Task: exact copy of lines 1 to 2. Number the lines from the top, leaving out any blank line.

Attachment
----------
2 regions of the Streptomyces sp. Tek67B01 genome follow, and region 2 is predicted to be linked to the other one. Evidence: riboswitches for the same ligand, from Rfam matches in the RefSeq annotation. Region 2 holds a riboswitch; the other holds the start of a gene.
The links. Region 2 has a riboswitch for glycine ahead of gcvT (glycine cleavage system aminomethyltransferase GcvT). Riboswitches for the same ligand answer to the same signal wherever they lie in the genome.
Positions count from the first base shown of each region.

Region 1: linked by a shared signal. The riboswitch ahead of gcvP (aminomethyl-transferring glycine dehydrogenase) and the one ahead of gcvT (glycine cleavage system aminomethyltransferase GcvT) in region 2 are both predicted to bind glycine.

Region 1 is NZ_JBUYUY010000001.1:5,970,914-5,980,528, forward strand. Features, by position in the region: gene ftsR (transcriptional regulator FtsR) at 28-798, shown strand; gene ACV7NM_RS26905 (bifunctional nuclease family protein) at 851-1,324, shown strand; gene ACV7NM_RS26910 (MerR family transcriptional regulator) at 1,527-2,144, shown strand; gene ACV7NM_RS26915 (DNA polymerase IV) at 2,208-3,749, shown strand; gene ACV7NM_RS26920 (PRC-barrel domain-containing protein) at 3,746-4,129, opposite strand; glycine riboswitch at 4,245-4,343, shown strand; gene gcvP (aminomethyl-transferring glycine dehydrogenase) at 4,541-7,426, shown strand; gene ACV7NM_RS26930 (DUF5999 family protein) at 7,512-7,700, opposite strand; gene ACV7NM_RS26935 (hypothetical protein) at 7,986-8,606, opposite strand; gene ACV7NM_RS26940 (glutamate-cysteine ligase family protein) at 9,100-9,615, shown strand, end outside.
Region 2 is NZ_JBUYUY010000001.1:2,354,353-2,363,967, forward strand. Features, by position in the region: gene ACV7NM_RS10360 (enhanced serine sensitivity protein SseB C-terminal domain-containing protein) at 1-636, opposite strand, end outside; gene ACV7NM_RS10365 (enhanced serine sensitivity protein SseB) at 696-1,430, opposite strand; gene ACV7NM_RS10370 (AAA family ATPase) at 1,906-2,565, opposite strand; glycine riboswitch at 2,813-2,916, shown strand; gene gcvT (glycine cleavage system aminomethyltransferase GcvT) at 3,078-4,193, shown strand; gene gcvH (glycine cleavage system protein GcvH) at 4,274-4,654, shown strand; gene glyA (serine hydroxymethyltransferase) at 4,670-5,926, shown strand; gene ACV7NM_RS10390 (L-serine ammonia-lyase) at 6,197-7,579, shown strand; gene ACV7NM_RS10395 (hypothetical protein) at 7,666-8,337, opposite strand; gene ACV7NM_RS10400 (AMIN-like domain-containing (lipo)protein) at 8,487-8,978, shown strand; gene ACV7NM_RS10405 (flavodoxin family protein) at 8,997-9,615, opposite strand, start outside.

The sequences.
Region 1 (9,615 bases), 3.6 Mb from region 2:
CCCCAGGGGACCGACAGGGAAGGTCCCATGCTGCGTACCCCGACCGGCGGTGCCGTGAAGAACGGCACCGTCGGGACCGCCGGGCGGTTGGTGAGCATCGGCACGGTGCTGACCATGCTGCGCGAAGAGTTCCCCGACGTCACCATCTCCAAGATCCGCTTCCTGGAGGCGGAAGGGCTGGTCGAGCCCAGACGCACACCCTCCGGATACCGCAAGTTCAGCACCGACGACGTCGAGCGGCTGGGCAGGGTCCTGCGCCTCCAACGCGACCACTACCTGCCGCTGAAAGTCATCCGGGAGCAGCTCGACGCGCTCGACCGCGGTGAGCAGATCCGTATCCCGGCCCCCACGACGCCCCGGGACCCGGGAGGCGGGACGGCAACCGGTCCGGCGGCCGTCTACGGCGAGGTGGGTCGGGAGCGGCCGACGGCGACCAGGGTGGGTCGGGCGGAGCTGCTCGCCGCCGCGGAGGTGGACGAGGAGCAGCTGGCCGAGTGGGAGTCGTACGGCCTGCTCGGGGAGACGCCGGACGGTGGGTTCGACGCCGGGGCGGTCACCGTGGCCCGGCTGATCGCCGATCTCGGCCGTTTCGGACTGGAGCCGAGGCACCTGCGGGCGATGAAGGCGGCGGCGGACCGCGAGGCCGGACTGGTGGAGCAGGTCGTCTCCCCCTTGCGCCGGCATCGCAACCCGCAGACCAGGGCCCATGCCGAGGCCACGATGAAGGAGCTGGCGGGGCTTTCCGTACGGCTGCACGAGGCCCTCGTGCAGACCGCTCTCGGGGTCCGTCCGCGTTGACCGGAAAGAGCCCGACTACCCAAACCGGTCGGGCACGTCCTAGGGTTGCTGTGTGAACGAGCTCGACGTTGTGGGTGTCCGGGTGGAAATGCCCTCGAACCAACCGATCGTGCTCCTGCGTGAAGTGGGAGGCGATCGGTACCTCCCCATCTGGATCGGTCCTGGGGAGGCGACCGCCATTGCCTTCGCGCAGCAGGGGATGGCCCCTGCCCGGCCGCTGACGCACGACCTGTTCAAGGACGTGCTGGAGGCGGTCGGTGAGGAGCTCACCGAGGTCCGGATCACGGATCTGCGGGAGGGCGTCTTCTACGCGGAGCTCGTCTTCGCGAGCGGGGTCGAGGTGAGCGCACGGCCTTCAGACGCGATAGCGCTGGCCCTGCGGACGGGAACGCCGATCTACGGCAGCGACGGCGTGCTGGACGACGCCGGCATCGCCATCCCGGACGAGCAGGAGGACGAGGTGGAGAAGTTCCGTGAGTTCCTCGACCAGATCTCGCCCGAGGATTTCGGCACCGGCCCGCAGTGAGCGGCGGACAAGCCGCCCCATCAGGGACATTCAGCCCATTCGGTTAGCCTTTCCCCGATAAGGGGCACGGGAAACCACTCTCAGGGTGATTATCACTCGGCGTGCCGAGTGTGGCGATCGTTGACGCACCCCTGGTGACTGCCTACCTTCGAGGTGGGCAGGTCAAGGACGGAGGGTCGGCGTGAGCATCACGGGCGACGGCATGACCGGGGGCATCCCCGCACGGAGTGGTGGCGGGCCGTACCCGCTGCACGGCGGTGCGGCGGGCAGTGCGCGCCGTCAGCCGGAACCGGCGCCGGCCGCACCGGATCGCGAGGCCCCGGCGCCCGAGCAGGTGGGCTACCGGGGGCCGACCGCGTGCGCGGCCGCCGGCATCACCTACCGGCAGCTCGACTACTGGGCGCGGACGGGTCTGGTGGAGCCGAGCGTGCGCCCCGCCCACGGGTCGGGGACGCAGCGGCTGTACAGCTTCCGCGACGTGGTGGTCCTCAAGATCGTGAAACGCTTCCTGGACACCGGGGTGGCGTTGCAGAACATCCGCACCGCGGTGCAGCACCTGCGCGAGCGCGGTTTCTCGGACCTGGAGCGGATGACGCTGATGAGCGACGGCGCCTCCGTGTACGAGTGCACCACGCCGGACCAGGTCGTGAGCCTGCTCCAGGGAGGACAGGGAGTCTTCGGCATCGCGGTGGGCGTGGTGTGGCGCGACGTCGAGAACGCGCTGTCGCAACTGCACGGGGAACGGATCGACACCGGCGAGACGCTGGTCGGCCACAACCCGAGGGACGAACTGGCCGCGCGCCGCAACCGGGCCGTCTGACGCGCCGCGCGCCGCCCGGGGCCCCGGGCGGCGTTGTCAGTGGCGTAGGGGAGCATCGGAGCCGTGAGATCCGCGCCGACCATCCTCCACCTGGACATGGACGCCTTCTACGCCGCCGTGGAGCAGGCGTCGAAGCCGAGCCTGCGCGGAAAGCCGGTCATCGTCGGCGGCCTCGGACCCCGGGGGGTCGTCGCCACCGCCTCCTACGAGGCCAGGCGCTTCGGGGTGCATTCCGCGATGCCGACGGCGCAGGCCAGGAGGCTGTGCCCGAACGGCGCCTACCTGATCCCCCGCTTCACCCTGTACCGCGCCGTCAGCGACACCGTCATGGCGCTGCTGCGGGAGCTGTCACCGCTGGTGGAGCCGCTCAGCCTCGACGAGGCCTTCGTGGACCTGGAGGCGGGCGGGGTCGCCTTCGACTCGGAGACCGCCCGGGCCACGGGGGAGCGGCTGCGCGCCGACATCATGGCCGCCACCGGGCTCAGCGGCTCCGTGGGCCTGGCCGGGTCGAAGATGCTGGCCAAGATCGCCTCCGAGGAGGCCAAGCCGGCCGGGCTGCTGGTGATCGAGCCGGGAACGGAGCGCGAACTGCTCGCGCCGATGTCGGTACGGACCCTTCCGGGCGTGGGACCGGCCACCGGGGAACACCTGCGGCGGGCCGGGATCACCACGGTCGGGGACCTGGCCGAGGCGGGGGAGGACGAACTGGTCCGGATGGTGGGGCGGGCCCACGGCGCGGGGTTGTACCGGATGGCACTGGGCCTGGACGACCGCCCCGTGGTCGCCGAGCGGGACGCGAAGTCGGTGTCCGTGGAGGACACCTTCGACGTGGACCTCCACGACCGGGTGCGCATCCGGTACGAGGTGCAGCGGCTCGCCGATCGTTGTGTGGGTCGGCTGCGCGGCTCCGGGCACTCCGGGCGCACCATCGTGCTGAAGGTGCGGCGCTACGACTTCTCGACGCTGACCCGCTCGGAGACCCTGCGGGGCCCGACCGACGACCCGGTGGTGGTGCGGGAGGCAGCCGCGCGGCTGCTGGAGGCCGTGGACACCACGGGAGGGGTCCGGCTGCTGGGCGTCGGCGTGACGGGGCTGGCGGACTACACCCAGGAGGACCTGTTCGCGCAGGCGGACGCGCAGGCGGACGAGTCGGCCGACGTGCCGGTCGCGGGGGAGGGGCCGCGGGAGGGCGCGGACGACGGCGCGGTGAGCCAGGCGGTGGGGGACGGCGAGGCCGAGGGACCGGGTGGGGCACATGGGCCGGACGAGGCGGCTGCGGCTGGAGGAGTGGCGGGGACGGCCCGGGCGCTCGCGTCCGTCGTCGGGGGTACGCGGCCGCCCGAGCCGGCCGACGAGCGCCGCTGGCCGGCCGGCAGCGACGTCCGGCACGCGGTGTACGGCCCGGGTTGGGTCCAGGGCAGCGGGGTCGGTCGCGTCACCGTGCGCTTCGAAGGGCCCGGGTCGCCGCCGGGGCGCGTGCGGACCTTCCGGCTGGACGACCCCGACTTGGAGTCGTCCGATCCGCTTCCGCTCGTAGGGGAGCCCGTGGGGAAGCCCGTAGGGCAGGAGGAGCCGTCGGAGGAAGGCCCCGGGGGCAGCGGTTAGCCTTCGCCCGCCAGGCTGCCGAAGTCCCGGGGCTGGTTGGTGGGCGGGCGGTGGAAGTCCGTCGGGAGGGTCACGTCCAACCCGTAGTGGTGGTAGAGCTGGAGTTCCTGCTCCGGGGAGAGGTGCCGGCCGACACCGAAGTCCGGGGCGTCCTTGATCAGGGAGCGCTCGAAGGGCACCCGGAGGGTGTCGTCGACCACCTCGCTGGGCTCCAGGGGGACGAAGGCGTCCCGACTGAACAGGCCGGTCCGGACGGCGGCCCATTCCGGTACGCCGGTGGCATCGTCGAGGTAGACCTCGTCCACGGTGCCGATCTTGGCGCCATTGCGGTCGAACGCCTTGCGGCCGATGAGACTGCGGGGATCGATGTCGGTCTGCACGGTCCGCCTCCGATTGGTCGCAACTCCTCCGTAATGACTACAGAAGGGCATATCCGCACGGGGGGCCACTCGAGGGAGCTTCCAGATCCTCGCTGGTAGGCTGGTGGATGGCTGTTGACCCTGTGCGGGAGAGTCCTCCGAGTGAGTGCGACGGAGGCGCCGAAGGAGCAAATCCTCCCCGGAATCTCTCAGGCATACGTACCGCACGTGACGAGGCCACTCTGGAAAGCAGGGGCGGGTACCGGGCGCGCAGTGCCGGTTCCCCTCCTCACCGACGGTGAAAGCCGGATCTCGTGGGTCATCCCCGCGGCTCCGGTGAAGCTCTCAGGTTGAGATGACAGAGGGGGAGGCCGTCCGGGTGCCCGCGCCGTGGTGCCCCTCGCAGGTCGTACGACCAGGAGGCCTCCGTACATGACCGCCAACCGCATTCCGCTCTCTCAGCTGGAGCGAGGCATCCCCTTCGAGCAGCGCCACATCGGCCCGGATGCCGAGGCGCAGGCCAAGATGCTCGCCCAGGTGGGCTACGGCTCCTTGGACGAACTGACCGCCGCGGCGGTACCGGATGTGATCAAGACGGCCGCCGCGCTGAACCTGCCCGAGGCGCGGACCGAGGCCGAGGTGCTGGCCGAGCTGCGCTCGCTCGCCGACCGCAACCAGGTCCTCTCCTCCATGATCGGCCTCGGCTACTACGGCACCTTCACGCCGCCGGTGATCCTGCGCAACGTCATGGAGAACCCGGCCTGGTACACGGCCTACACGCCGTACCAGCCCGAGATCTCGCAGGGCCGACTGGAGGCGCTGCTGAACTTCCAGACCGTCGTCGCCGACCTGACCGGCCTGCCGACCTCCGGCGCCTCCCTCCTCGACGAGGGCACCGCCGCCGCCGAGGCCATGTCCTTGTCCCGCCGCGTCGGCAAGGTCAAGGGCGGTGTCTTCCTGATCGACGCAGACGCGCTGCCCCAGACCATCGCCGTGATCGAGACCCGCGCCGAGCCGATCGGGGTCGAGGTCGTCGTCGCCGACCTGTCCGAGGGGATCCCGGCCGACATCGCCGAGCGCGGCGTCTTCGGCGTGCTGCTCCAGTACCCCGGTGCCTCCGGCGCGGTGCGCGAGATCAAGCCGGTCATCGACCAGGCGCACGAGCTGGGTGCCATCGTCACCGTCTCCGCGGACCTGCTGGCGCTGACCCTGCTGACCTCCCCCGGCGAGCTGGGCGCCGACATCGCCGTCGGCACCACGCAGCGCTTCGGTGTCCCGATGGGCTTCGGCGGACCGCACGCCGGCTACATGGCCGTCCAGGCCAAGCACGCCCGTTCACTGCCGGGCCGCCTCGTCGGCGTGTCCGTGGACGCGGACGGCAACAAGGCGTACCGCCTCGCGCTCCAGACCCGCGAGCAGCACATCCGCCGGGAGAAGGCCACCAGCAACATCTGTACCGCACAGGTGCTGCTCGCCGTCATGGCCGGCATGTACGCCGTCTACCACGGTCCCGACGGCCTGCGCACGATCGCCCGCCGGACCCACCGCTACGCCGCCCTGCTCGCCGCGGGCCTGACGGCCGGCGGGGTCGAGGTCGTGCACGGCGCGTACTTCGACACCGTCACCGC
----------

2 regions of the Streptomyces sp. Tek67B01 genome follow, and region 2 is predicted to be linked to the other one. Evidence: riboswitches for the same ligand, from Rfam matches in the RefSeq annotation. Region 2 holds a riboswitch; the other holds the start of a gene.
The links. Region 2 has a riboswitch for glycine ahead of gcvT (glycine cleavage system aminomethyltransferase GcvT). Riboswitches for the same ligand answer to the same signal wherever they lie in the genome.